Wrap text in PIL

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you are given a string and width . your task is to wrap the string into a paragraph of width .
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I'm using PIL to draw text on an image. How would I wrap a string of text. This is my code:

text = "Lorem ipsum dolor sit amet, consectetur adipisicing elit, sed do eiusmod tempor incididunt ut labore et dolore magna aliqua. Ut enim ad minim veniam, quis nostrud exercitation ullamco laboris nisi ut aliquip ex ea commodo consequat. Duis aute irure dolor in reprehenderit in voluptate velit esse cillum dolore eu fugiat nulla pariatur. Excepteur sint occaecat cupidatat non proident, sunt in culpa qui officia deserunt mollit anim id est laborum."

image = Image.open("/tmp/background-image.jpg")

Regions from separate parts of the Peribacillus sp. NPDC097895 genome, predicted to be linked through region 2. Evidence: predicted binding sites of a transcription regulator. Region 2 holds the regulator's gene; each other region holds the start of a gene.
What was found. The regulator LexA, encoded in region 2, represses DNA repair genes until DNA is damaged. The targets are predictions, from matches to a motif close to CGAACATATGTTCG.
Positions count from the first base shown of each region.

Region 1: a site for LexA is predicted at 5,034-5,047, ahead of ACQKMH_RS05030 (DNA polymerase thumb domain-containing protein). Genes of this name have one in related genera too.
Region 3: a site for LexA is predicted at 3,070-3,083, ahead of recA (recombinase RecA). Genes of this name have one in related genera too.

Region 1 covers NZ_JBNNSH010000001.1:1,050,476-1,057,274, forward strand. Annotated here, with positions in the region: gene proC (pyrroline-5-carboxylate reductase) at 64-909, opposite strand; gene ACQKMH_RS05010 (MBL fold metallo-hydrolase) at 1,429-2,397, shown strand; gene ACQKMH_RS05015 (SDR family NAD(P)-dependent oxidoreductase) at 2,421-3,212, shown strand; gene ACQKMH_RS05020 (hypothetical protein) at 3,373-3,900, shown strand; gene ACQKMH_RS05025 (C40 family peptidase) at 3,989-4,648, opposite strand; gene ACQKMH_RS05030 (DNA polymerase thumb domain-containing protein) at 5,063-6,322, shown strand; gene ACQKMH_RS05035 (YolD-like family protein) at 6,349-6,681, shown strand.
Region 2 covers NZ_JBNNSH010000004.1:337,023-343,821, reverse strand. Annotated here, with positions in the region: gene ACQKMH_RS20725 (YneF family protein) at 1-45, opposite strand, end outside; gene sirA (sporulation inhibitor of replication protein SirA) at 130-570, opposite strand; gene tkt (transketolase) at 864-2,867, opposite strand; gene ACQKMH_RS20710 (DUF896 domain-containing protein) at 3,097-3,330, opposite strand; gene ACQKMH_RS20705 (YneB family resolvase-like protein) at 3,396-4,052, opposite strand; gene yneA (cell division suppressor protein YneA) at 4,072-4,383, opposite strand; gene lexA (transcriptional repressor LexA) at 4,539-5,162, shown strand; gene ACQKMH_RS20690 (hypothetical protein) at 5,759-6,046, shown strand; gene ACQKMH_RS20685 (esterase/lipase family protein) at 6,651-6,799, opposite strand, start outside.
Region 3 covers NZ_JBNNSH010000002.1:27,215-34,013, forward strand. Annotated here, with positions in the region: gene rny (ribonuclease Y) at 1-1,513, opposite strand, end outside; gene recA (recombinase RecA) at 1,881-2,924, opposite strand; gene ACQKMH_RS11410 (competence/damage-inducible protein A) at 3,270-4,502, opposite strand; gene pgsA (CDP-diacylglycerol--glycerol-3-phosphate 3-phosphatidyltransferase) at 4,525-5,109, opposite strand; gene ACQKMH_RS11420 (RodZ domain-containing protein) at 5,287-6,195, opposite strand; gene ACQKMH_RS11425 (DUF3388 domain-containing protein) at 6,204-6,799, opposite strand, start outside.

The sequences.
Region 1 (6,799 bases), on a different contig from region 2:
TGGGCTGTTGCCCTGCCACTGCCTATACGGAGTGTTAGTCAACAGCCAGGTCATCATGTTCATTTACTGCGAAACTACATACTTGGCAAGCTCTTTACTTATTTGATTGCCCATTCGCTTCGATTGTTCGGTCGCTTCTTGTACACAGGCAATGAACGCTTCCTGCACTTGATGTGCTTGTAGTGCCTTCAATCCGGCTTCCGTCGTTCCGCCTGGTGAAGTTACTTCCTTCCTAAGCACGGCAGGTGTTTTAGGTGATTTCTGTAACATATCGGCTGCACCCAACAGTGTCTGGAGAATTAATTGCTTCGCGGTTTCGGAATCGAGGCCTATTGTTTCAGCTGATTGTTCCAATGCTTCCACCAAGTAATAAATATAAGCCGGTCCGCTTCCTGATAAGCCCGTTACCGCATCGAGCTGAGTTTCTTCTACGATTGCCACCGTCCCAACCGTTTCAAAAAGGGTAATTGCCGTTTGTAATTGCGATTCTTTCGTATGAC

draw = ImageDraw.Draw(image)
font = ImageFont.truetype("/usr/share/fonts/truetype/ttf-dejavu/DejaVuSans.ttf"), 50, encoding='unic')
draw.text((100, 100), text, font=font, fill="#aa0000")
image.save("/tmp/image.jpg")

You will need to first split the text into lines of the right length, and then draw each line individually.

The second part is easy, but the first part may be quite tricky to do accurately if varible-width fonts are used. If fixed-width fonts are used, or if accuracy doesn't matter that much, then you can just use the textwrap module to split the text into lines of a given character width:

margin = offset = 40
for line in textwrap.wrap(text, width=40):
    draw.text((margin, offset), line, font=font, fill="#aa0000")
    offset += font.getsize(line)[1]